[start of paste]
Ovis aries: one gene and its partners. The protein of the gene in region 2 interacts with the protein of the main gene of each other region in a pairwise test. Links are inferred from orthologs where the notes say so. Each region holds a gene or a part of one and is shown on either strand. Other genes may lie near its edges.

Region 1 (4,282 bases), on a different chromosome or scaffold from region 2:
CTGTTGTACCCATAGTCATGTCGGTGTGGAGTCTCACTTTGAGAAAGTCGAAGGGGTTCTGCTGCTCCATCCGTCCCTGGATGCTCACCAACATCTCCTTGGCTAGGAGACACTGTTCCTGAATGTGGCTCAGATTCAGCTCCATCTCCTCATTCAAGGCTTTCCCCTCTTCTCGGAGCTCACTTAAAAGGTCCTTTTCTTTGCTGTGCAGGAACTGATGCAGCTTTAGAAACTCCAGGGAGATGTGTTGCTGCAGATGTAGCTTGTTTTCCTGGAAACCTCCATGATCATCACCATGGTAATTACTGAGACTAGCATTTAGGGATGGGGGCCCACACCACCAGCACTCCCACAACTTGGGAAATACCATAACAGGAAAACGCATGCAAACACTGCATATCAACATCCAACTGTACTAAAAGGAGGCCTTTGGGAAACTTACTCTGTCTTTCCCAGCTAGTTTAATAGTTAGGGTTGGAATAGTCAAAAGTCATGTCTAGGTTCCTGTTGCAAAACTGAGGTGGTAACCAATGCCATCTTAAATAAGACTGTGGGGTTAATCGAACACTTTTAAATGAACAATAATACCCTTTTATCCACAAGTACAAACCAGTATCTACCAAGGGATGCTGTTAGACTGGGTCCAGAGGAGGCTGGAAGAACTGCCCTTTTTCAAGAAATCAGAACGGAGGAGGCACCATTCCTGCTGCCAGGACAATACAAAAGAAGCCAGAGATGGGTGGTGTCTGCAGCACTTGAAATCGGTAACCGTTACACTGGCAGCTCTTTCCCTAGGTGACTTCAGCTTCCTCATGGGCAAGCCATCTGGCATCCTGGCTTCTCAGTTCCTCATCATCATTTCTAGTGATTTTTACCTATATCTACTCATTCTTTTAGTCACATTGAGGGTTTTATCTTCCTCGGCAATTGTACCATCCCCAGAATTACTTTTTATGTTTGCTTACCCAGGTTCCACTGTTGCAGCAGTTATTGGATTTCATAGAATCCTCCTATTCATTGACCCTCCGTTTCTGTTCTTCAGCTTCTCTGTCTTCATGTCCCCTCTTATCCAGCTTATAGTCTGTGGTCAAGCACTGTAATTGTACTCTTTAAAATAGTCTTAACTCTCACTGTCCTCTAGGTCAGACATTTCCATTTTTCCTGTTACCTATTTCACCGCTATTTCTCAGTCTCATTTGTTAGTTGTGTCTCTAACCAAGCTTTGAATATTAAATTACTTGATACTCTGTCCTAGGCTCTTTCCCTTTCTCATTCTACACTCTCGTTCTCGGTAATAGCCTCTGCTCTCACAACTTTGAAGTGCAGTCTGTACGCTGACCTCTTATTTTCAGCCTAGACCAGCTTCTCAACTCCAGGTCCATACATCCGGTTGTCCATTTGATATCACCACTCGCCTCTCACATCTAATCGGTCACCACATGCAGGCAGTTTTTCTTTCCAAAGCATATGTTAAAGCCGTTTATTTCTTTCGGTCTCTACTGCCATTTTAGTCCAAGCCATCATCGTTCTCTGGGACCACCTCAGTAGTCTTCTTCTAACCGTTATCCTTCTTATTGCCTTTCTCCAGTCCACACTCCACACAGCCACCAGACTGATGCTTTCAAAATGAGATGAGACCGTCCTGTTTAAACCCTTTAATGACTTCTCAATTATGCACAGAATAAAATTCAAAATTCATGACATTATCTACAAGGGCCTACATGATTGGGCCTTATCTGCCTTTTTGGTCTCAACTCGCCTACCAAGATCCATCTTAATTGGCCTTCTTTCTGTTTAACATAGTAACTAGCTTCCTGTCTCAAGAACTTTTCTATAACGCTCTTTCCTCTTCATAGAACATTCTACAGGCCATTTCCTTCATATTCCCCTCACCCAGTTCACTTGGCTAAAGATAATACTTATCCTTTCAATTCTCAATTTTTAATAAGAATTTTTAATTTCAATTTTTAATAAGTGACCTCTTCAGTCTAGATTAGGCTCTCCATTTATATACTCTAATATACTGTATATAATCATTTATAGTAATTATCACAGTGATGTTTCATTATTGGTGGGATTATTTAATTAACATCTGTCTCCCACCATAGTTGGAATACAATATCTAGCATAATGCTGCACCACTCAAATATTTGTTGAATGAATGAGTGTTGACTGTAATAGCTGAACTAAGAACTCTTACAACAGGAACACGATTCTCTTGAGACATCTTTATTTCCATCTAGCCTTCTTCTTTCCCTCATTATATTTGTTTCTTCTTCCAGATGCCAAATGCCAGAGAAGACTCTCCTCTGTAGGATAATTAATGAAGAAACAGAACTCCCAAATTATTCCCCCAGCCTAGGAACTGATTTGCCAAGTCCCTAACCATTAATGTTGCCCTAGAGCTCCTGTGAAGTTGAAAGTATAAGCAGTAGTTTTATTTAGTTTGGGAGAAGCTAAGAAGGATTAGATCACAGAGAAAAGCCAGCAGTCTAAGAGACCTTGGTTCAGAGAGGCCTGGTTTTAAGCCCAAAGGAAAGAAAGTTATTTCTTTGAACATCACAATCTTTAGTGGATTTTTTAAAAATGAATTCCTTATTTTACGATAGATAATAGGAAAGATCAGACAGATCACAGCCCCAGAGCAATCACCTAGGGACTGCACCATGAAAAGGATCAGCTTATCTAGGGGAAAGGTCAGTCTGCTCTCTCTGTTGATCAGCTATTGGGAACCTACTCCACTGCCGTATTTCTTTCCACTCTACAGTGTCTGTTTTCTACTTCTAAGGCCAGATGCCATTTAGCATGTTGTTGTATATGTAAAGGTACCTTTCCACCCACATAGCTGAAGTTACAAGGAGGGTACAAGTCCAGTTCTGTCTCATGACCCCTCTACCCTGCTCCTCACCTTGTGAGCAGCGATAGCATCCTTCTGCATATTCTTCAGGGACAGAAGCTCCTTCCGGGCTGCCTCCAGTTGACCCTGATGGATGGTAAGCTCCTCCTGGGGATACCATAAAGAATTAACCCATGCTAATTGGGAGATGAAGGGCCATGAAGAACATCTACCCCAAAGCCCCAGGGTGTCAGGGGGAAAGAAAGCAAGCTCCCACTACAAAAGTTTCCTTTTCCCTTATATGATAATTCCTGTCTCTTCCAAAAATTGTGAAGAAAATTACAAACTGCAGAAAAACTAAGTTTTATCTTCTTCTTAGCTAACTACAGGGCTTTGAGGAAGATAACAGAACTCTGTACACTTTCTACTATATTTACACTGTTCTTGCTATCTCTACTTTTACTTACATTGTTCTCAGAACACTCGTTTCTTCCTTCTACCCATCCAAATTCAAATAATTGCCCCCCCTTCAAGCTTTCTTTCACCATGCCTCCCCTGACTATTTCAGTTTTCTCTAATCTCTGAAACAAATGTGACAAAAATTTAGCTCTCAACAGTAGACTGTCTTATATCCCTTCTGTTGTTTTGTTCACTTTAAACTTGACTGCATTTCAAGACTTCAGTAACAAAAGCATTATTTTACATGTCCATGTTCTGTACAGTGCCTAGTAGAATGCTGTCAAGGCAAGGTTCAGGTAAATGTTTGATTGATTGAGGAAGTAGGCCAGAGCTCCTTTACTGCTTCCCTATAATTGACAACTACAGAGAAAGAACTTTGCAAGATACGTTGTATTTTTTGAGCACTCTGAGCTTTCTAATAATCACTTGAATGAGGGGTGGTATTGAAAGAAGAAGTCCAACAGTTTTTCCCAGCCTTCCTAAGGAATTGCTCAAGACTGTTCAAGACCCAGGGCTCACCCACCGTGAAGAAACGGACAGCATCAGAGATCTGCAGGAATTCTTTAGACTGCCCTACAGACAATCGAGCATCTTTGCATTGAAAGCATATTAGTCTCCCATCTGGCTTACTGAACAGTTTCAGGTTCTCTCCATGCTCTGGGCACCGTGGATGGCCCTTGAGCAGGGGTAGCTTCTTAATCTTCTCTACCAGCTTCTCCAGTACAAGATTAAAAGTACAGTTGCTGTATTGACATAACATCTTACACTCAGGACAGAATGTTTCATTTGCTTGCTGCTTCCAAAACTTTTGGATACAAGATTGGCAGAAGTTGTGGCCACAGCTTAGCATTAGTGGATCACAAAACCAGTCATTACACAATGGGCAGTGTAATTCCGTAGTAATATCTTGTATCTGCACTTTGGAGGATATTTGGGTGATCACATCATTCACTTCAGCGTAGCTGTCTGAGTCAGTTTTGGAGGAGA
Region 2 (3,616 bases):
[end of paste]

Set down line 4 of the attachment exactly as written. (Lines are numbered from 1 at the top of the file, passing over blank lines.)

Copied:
Region 2 (3,616 bases):